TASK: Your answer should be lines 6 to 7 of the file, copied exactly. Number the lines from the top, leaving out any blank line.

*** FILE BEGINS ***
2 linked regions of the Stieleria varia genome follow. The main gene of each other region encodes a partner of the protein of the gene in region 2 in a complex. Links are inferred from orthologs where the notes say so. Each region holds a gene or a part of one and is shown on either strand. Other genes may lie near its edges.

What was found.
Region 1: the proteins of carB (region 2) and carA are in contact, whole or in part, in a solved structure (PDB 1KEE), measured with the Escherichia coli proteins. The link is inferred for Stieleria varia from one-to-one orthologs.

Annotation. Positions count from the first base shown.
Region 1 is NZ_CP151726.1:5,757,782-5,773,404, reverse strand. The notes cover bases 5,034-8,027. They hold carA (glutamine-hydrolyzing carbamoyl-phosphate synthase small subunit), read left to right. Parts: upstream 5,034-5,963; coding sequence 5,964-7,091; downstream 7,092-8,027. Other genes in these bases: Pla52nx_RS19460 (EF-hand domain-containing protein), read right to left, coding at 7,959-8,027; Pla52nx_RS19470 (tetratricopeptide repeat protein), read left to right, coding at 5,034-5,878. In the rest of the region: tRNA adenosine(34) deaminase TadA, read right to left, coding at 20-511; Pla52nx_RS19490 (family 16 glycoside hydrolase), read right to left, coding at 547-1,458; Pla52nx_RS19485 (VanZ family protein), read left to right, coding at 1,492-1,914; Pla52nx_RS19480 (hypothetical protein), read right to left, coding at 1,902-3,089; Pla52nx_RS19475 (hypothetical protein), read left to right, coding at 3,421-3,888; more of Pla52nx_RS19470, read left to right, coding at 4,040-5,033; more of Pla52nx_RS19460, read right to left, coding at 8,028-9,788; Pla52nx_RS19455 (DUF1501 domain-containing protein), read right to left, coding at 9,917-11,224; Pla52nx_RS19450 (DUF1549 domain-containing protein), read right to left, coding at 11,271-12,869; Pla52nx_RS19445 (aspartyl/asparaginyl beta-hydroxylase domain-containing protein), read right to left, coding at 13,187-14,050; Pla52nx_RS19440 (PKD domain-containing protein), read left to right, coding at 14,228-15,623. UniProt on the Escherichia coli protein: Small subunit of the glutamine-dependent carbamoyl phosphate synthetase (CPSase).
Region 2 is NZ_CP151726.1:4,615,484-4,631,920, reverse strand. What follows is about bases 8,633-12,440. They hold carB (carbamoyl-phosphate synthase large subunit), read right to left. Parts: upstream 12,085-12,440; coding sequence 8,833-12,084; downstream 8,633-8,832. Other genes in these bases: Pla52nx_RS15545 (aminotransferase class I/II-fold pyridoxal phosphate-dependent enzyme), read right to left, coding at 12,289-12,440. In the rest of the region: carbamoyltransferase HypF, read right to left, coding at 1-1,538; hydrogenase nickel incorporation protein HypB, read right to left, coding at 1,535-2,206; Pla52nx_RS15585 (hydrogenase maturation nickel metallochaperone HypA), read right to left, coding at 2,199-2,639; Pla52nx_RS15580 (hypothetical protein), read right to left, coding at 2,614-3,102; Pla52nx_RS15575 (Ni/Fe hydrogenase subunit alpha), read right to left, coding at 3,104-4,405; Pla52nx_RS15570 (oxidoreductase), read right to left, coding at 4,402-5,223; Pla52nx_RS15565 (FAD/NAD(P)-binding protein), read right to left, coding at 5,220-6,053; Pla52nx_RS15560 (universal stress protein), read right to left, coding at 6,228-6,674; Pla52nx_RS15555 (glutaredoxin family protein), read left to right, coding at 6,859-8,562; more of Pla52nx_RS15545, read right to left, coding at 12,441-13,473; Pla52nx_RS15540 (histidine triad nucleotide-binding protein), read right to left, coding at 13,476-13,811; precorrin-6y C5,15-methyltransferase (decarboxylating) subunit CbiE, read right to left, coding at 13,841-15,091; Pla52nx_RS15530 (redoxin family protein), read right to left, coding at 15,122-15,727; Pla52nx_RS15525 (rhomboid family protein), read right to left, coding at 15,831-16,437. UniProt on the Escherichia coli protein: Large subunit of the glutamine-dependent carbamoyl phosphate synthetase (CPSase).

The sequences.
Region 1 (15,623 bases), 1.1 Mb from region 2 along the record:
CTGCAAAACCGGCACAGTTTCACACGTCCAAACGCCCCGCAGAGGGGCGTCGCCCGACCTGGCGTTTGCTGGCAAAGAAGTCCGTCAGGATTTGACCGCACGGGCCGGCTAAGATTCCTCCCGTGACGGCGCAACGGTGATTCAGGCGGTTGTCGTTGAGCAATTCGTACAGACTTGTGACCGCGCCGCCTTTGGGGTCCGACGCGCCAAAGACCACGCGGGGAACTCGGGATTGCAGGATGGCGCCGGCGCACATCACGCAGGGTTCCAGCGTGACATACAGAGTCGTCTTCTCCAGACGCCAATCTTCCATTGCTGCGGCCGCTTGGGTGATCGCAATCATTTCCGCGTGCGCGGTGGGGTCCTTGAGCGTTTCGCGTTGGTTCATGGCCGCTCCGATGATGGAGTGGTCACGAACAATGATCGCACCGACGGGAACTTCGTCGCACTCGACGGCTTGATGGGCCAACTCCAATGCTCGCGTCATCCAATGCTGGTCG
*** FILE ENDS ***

Region 2 is NZ_CP151726.1:4,615,484-4,631,920, reverse strand. What follows is about bases 8,633-12,440. They hold carB (carbamoyl-phosphate synthase large subunit), read right to left. Parts: upstream 12,085-12,440; coding sequence 8,833-12,084; downstream 8,633-8,832. Other genes in these bases: Pla52nx_RS15545 (aminotransferase class I/II-fold pyridoxal phosphate-dependent enzyme), read right to left, coding at 12,289-12,440. In the rest of the region: carbamoyltransferase HypF, read right to left, coding at 1-1,538; hydrogenase nickel incorporation protein HypB, read right to left, coding at 1,535-2,206; Pla52nx_RS15585 (hydrogenase maturation nickel metallochaperone HypA), read right to left, coding at 2,199-2,639; Pla52nx_RS15580 (hypothetical protein), read right to left, coding at 2,614-3,102; Pla52nx_RS15575 (Ni/Fe hydrogenase subunit alpha), read right to left, coding at 3,104-4,405; Pla52nx_RS15570 (oxidoreductase), read right to left, coding at 4,402-5,223; Pla52nx_RS15565 (FAD/NAD(P)-binding protein), read right to left, coding at 5,220-6,053; Pla52nx_RS15560 (universal stress protein), read right to left, coding at 6,228-6,674; Pla52nx_RS15555 (glutaredoxin family protein), read left to right, coding at 6,859-8,562; more of Pla52nx_RS15545, read right to left, coding at 12,441-13,473; Pla52nx_RS15540 (histidine triad nucleotide-binding protein), read right to left, coding at 13,476-13,811; precorrin-6y C5,15-methyltransferase (decarboxylating) subunit CbiE, read right to left, coding at 13,841-15,091; Pla52nx_RS15530 (redoxin family protein), read right to left, coding at 15,122-15,727; Pla52nx_RS15525 (rhomboid family protein), read right to left, coding at 15,831-16,437. UniProt on the Escherichia coli protein: Large subunit of the glutamine-dependent carbamoyl phosphate synthetase (CPSase).

The sequences.